The president might have used the occasion to alert the public to the anti-democratic impulses of a major segment of the capitalist class. But this of course would only have bolstered the fortunes of Communist, Socialist and other anti-capitalist political tendencies here, which were already gaining some ground among artists, intellectuals and a surprising number of working people. It is well known that Hollywood screenwriting in the 1930s was replete with Communist-inspired sentiment.

And of course we must not forget that FDR was himself a (somewhat renegade) member of the very class that would have toppled him. While FDR was open to watered-down Keynesian policies in a way that very few of his class comrades were, his commitment (like Keynes’s) to the “free enterprise” system was unconditional. He had no interest in publicizing a plot that might constitute a public-relations victory for anti-capitalist politics. He therefore refused to out the plotters, and sought no punitive measures against them. In the end, class solidarity carried the day for Roosevelt. The Congressional committee cooperated by refusing to reveal the names of many of the key plotters.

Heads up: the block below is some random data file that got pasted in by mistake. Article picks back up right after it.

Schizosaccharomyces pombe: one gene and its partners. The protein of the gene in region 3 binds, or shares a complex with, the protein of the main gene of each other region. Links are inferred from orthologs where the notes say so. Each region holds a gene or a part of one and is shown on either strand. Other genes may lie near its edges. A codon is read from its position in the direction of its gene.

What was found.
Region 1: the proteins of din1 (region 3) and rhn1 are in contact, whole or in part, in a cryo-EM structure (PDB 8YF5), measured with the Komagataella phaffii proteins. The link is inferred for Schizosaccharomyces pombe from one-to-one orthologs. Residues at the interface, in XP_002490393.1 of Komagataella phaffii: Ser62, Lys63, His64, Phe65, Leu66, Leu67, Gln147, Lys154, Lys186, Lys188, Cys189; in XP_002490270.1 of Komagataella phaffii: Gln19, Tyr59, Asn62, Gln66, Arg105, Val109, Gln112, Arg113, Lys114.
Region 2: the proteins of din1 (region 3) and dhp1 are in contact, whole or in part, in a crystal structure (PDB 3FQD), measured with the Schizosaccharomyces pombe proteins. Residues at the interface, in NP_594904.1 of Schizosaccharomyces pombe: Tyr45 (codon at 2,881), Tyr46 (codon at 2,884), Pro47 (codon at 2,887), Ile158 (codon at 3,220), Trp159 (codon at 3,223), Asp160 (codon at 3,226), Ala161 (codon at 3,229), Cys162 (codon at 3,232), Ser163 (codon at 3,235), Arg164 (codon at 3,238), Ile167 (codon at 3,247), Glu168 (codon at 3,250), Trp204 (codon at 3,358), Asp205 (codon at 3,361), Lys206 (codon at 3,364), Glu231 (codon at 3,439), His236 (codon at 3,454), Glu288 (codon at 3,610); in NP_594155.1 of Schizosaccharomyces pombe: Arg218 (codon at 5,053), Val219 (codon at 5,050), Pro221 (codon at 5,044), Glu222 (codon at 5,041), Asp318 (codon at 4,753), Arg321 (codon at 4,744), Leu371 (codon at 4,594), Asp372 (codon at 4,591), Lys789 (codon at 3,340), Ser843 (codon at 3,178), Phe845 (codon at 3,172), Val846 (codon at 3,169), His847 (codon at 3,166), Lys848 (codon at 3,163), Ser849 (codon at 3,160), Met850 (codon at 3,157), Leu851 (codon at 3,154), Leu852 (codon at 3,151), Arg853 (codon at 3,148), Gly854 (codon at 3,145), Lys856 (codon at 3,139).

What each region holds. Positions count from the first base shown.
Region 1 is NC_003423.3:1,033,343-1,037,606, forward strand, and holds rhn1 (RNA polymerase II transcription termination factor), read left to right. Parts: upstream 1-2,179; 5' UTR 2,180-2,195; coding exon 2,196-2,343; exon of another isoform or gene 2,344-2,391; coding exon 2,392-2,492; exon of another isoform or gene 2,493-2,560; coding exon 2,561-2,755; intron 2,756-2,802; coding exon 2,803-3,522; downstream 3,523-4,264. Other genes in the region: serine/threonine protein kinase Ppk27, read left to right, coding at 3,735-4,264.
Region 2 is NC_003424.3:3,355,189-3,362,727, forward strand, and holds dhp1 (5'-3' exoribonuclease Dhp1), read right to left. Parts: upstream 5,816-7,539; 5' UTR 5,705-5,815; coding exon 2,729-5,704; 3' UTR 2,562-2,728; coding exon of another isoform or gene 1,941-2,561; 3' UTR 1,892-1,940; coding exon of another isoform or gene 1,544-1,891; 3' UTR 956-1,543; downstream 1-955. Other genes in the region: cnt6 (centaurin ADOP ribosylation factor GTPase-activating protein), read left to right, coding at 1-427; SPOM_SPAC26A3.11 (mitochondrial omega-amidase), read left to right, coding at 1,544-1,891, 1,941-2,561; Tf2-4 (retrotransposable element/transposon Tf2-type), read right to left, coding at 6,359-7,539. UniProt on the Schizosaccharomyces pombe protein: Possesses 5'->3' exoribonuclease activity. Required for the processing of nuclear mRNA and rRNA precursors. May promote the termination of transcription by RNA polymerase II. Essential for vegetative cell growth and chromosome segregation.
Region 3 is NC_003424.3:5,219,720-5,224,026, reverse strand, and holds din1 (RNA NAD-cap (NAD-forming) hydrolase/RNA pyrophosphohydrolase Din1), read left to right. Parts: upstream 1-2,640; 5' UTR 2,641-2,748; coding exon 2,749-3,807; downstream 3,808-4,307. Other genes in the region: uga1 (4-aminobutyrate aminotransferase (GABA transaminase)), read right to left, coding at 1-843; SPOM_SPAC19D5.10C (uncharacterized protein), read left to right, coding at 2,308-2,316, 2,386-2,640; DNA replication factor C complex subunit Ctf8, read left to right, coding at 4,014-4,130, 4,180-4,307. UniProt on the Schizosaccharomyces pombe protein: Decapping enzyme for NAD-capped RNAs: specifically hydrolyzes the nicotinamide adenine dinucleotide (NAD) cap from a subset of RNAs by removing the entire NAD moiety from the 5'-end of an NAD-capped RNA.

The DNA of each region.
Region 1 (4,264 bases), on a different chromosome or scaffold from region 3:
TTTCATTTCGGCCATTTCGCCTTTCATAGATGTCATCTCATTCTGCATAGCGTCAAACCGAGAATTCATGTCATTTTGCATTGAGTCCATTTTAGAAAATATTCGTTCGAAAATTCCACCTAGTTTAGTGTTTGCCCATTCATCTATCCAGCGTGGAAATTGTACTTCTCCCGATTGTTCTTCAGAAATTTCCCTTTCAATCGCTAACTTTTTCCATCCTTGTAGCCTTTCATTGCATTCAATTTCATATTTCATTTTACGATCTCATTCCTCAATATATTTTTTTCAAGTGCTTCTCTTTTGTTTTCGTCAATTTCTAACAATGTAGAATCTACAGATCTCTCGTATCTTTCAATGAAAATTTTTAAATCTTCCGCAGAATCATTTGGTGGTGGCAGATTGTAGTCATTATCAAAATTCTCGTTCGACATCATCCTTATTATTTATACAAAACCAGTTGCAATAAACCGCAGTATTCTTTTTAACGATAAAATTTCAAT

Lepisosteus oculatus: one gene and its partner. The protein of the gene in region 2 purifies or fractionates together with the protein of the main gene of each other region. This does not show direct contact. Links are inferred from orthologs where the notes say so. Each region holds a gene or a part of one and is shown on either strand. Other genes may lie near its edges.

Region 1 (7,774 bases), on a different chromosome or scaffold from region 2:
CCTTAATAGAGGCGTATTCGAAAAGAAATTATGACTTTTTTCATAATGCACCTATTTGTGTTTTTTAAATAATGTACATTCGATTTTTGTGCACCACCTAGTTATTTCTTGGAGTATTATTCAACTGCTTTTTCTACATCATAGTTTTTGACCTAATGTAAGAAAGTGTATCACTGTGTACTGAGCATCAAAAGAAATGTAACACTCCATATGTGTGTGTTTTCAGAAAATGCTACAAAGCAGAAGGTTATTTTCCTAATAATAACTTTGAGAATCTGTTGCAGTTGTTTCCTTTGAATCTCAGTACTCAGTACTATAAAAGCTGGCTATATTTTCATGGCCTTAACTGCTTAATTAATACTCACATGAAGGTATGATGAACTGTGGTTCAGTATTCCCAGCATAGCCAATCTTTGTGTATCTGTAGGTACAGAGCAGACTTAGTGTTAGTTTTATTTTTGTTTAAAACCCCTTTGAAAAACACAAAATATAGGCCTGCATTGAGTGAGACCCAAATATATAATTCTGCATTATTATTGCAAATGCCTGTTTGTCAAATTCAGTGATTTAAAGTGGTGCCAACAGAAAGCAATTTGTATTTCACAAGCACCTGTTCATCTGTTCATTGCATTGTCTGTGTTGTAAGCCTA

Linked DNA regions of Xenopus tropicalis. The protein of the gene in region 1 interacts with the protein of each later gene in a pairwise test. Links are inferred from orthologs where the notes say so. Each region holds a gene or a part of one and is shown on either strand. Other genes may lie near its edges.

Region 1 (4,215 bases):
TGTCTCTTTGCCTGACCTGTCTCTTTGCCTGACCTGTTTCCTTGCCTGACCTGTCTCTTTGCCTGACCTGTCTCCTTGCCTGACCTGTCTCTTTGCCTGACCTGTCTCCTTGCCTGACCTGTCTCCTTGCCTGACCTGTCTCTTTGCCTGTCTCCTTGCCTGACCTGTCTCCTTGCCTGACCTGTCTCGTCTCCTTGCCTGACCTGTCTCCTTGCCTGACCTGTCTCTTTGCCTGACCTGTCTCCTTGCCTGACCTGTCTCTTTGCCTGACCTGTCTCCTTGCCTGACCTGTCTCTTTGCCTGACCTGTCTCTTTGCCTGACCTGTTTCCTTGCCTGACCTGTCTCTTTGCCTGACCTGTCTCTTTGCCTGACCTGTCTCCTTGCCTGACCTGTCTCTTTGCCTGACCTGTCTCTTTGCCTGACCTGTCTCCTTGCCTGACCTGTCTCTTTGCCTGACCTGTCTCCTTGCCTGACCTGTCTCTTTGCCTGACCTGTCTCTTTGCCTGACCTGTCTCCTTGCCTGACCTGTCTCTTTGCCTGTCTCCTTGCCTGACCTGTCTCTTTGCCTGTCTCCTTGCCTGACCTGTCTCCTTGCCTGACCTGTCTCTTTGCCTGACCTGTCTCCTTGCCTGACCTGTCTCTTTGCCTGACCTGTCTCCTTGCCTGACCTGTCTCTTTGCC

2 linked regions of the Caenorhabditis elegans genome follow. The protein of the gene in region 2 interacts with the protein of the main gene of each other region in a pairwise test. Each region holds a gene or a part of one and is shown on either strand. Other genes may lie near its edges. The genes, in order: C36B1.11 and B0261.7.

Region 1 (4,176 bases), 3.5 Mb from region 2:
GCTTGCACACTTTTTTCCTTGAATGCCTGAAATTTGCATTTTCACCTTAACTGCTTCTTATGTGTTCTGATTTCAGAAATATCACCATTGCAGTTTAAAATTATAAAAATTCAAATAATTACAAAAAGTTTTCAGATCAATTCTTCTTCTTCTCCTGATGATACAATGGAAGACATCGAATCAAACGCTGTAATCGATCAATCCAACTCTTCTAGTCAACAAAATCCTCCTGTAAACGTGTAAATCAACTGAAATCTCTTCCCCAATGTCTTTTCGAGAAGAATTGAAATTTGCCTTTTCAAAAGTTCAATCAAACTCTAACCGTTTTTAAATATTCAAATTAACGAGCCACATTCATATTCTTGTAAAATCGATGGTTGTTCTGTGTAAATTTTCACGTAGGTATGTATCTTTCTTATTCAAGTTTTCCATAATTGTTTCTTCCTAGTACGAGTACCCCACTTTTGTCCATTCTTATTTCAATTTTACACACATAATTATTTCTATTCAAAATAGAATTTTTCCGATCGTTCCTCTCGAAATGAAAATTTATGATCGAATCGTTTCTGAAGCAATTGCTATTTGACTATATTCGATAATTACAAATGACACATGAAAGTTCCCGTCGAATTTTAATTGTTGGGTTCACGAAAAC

Thus, fascist tendencies gestating deep within the culture of the U.S. ruling class were effectively left to develop unhindered by mass political mobilization.

Might this grisly episode have important implications for our understanding of the current political moment? One may be inclined to think so on the basis of the fact that one of the architects of the plot was one Prescott Bush, grandfather of George W. Bush. Bush, along with many other big businessmen, had maintained friendly relations in 1933 and 1934 with the new German government of Chancellor Adolph Hitler, and was designated to form for his class conspirators a working relationship with that government.